Is India ready for its urban future?

By 2030, India will have an urbanisation rate of about 40 percent; the number of urban dwellers in Indian cities is estimated to reach 600 million; the country’s total population will be about 1.5 billion people – the largest in the world.

By 2030, India will have an urbanisation rate of about 40 percent; the number of urban dwellers in Indian cities is estimated to reach 600 million; the country’s total population will be about 1.5 billion people – the largest in the world.
 
Despite all this evidence, according to Professor Sanjoy Chakravorty, Chair of the Department of Geography and Urban Studies at Philadelphia’s Temple University, India is not responding adequately to the potential problems posed by this urban expansion. Writing for India in Transition (IiT) – a University of Pennsylvania periodical - Chakravorty spells out his views on Indian urban challenges in an article titled India’s Urban Future: It’s Time to Pay Attention.
 
According to the author, some larger Indian cities seem to be designed to keep the poor out instead of accommodating them. He goes onto make the bold argument that “if current trends continue, it’s quite possible that Indian cities will become symbols of a new apartheid, with vast slums surrounding enclaves of middle class comfort”.
 
Corrective actions, according to Chakravorty, should come in the form of radical changes to existing policies. However, by their very nature, and who is affected by them, the changes he proposes face serious political opposition. The dilemma for the policy-makers would be that they are part of the same social class that will lose the most in subsidies in order to pay for the proposed changes. One such proposal is the enforcement of low-income housing quotas on private sector real estate firms.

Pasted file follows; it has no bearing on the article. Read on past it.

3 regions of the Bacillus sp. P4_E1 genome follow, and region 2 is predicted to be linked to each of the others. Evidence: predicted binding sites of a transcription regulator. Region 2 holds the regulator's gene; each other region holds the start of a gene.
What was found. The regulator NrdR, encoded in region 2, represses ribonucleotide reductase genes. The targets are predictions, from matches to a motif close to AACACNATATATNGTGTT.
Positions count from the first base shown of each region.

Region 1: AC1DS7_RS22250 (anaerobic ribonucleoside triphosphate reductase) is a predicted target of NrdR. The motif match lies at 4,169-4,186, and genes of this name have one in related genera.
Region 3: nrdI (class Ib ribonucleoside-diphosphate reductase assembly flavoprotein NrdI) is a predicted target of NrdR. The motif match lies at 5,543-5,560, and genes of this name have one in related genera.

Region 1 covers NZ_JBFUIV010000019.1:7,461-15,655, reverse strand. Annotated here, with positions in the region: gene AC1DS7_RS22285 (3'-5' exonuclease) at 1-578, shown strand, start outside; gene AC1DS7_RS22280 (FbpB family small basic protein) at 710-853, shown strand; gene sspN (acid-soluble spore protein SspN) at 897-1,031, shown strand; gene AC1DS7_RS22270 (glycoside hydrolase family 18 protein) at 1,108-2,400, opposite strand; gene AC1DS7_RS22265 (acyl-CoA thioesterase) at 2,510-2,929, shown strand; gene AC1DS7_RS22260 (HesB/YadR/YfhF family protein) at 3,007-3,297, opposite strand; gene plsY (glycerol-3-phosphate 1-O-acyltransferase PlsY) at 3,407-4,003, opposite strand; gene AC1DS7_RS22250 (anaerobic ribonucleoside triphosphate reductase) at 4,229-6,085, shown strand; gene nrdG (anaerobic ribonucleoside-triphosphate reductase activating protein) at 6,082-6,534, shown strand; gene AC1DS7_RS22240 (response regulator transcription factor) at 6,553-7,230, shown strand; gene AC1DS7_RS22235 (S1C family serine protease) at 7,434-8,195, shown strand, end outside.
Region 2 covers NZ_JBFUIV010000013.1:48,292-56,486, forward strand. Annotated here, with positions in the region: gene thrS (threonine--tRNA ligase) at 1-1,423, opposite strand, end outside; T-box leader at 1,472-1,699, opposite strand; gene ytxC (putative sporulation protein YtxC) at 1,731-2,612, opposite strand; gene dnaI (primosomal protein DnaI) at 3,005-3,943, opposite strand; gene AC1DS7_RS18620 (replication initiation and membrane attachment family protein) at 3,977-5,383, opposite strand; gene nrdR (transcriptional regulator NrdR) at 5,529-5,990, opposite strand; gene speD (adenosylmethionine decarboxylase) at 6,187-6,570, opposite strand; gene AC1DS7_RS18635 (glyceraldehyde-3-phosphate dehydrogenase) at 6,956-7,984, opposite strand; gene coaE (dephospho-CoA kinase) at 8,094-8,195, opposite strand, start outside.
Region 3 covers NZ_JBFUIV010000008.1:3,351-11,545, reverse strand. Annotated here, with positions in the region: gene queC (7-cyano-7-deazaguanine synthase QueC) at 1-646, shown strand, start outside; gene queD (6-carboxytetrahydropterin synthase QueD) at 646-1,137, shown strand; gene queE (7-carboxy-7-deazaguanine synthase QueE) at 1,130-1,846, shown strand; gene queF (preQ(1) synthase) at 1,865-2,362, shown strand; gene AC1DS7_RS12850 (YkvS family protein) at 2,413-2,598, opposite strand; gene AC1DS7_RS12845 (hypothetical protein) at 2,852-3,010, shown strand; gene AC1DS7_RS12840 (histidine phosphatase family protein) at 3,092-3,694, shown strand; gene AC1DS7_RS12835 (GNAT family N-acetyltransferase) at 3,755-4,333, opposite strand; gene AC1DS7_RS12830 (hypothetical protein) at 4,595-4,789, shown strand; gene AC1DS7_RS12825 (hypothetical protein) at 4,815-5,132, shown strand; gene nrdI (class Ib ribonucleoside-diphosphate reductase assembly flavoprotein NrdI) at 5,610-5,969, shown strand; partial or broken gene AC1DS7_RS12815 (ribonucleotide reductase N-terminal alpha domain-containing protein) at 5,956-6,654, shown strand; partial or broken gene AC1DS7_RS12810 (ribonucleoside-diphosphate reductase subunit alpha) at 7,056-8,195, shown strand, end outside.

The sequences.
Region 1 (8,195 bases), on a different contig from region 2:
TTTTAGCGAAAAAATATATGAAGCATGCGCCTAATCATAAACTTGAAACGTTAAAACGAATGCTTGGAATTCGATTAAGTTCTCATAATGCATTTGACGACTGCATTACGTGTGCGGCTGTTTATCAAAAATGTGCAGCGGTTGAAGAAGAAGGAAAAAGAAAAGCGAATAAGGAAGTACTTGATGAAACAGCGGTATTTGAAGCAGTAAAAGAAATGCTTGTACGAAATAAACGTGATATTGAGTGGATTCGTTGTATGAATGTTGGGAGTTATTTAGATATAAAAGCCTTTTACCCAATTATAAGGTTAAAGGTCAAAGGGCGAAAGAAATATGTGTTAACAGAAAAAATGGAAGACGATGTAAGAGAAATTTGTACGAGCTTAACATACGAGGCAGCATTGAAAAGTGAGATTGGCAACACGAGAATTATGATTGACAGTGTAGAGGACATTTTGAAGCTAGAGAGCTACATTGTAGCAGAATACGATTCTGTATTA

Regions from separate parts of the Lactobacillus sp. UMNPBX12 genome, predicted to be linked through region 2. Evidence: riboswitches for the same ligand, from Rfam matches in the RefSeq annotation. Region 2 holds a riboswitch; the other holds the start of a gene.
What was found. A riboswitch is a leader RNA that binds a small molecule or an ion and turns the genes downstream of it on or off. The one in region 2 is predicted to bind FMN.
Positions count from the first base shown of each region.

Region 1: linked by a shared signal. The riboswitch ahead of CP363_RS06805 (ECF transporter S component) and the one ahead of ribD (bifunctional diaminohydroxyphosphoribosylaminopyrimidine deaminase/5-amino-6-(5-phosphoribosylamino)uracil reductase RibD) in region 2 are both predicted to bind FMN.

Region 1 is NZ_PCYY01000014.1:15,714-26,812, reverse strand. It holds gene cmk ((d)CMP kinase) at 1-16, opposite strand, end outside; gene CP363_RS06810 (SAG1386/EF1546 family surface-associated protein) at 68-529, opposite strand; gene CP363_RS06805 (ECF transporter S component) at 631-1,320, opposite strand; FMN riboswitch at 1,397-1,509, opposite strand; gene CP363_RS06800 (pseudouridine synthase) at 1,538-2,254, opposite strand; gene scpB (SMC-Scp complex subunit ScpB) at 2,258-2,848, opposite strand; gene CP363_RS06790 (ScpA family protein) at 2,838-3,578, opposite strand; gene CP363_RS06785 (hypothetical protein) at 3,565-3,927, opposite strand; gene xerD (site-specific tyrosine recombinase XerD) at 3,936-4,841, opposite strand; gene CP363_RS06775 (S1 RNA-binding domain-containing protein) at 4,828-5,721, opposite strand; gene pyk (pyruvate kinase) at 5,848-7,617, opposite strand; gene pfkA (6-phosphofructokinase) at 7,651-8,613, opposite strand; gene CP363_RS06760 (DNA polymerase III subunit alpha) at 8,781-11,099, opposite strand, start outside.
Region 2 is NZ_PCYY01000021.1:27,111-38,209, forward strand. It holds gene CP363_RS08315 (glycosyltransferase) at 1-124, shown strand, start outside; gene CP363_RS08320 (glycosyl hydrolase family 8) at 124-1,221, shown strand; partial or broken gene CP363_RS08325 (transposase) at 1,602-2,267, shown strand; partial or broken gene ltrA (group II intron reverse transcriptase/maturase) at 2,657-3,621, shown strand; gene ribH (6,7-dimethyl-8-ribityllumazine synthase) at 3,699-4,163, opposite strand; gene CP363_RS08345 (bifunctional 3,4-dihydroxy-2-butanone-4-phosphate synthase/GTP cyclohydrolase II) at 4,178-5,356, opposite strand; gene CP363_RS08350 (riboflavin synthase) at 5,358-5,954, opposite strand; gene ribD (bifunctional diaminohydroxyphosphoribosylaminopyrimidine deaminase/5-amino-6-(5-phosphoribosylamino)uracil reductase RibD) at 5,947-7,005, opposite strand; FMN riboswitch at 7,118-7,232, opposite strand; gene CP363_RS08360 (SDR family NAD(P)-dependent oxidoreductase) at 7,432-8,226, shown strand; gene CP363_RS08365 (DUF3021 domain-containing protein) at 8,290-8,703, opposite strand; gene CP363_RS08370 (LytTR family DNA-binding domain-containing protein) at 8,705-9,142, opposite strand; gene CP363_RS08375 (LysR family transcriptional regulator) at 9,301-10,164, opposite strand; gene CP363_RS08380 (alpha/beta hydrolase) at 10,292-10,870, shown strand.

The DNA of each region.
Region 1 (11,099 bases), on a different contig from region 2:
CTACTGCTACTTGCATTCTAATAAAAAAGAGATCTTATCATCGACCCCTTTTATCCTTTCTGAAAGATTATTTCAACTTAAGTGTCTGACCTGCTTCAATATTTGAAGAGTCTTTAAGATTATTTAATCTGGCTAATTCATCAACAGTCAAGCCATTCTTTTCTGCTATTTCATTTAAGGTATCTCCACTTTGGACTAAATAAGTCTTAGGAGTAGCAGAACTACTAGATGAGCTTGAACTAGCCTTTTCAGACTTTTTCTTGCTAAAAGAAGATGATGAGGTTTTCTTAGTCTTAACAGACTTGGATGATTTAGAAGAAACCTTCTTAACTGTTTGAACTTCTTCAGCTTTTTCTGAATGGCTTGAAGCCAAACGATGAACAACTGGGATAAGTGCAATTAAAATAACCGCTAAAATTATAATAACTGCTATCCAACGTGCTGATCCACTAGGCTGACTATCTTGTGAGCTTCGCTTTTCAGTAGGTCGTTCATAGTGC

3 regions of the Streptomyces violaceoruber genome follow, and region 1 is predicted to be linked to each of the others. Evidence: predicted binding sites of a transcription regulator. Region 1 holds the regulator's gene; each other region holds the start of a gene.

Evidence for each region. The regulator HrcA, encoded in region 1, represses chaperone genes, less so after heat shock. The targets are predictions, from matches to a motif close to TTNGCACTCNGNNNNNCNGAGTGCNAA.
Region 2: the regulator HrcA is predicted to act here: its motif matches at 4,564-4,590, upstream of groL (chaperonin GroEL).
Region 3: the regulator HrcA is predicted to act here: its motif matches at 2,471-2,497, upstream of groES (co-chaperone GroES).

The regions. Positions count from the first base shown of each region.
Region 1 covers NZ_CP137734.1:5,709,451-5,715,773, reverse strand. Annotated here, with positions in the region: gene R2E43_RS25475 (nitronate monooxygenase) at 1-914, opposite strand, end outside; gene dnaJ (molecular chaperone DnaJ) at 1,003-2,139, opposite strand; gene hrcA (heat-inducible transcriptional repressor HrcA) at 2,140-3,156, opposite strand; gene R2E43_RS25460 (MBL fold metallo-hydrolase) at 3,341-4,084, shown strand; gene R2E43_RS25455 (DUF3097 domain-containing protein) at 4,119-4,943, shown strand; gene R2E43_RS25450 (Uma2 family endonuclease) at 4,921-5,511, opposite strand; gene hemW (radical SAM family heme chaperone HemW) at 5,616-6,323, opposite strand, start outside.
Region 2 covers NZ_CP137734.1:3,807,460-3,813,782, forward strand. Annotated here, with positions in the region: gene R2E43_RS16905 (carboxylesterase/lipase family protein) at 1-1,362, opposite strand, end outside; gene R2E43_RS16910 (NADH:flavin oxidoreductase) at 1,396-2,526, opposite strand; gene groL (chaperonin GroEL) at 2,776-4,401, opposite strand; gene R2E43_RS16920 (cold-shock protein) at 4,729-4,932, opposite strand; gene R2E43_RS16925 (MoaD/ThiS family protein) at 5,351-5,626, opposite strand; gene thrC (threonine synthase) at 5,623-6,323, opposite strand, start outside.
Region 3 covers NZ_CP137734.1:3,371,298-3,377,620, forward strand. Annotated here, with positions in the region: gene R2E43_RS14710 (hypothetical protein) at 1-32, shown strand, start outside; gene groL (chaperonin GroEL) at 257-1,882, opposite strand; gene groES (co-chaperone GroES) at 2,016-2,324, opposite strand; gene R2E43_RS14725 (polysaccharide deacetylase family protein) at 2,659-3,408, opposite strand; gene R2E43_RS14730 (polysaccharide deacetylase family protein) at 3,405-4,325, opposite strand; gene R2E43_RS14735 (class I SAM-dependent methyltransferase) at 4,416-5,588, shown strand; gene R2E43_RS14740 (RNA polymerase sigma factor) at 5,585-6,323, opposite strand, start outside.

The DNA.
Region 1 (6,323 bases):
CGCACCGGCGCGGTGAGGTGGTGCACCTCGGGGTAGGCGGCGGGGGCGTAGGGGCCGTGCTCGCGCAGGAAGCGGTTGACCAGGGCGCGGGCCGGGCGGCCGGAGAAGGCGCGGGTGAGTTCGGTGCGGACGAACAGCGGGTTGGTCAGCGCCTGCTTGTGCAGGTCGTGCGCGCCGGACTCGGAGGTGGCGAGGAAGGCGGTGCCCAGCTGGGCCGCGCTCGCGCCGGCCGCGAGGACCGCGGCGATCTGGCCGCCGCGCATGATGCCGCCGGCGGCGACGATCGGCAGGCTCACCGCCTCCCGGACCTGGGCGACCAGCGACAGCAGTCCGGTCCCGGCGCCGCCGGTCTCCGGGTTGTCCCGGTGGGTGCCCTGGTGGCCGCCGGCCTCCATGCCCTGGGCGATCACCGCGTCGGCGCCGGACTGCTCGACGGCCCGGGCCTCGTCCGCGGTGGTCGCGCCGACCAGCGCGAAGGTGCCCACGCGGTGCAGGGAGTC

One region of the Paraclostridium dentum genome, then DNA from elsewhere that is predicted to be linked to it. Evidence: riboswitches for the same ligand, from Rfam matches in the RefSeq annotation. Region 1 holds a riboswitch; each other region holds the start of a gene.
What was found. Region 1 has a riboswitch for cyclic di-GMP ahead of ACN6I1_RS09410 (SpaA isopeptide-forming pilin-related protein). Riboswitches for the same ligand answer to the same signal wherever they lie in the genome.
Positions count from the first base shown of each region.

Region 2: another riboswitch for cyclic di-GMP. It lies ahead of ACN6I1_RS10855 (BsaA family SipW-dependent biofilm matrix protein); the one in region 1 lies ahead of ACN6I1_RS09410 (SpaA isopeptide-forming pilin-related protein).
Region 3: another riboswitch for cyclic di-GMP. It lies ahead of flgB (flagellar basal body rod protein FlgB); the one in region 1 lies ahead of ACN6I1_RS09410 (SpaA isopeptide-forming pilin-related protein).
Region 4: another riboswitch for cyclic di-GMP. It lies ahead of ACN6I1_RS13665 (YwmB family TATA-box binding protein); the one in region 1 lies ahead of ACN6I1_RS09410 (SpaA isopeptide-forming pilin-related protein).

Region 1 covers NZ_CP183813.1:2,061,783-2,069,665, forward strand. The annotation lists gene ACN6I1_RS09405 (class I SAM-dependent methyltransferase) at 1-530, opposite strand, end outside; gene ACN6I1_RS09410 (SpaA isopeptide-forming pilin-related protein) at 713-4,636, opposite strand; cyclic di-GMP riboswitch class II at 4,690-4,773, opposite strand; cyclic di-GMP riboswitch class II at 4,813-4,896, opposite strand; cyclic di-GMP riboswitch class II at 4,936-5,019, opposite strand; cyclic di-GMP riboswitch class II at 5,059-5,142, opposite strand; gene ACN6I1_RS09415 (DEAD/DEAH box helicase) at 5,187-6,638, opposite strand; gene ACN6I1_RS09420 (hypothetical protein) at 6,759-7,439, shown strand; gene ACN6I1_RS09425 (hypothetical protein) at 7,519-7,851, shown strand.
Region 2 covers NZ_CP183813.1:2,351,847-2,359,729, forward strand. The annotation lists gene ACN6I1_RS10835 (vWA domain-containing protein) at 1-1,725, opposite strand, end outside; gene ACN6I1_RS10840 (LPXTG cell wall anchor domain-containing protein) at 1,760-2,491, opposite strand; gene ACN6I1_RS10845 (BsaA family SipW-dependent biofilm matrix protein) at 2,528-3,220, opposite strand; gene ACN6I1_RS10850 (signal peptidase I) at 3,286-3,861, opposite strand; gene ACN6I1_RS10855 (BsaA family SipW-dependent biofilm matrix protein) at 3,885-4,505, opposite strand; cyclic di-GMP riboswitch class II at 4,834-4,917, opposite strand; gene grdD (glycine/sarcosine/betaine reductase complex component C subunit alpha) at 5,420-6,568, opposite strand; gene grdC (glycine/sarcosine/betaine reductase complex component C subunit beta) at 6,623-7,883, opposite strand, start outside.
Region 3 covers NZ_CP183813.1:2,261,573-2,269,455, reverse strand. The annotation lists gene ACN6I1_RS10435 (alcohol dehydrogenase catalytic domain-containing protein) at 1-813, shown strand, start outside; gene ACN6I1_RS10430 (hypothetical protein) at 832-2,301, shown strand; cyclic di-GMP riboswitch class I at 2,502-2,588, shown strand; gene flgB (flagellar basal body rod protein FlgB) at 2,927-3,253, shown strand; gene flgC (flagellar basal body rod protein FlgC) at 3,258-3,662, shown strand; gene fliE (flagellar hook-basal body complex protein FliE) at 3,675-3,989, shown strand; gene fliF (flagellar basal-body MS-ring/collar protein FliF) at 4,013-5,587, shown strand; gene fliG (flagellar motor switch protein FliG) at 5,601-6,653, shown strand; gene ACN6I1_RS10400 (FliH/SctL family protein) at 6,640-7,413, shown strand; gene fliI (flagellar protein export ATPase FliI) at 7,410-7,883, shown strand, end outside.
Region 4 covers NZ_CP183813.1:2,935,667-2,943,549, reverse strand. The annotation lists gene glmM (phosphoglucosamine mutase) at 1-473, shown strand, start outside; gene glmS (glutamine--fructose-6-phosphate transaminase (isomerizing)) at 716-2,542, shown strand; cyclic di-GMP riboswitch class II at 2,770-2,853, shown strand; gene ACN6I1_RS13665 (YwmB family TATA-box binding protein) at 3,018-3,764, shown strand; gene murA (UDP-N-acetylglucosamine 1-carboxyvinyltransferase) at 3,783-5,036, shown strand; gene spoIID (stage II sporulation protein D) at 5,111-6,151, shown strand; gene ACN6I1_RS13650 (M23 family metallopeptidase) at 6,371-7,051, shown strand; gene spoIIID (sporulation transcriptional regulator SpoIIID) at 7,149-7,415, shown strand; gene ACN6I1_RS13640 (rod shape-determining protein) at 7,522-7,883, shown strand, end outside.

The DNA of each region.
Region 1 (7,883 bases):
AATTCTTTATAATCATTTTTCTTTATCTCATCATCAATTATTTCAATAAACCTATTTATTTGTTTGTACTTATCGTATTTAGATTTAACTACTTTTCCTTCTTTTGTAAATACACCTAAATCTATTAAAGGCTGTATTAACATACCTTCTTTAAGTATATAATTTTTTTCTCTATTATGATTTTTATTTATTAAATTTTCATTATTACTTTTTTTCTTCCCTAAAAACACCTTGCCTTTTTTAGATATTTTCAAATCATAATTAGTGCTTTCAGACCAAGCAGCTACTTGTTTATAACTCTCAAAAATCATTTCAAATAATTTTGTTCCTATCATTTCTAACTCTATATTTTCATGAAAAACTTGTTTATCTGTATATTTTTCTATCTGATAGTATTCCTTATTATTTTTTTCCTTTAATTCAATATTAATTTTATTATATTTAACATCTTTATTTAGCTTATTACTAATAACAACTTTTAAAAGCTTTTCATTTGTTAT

The lack of a cohesive institutional framework is seen by Chakravorty as a major barrier in tackling India’s urban challenges. For instance, since the Indian constitution treats urban development as a state subject, the solutions are not thought of in a national context. The second major barrier he sees is the serious lack of institutional capacity: “India does not have trained urban professionals, the data that do exist are fragmented, rules are made on the fly, land transactions are opaque, and there is no strategy or vision, nor a way to get to one”.
 
Not everyone though is likely to agree with the effectiveness of the proposed quick-fix solutions listed by the author. For example, issuing low-income housing quotas for private sector developers has been tried in a few Indian states but has not produced the desired effects.  
 
The clear message that emerges from the article is: “Whatever the challenges are, it is time to think hard about India’s urban future”.
 

 

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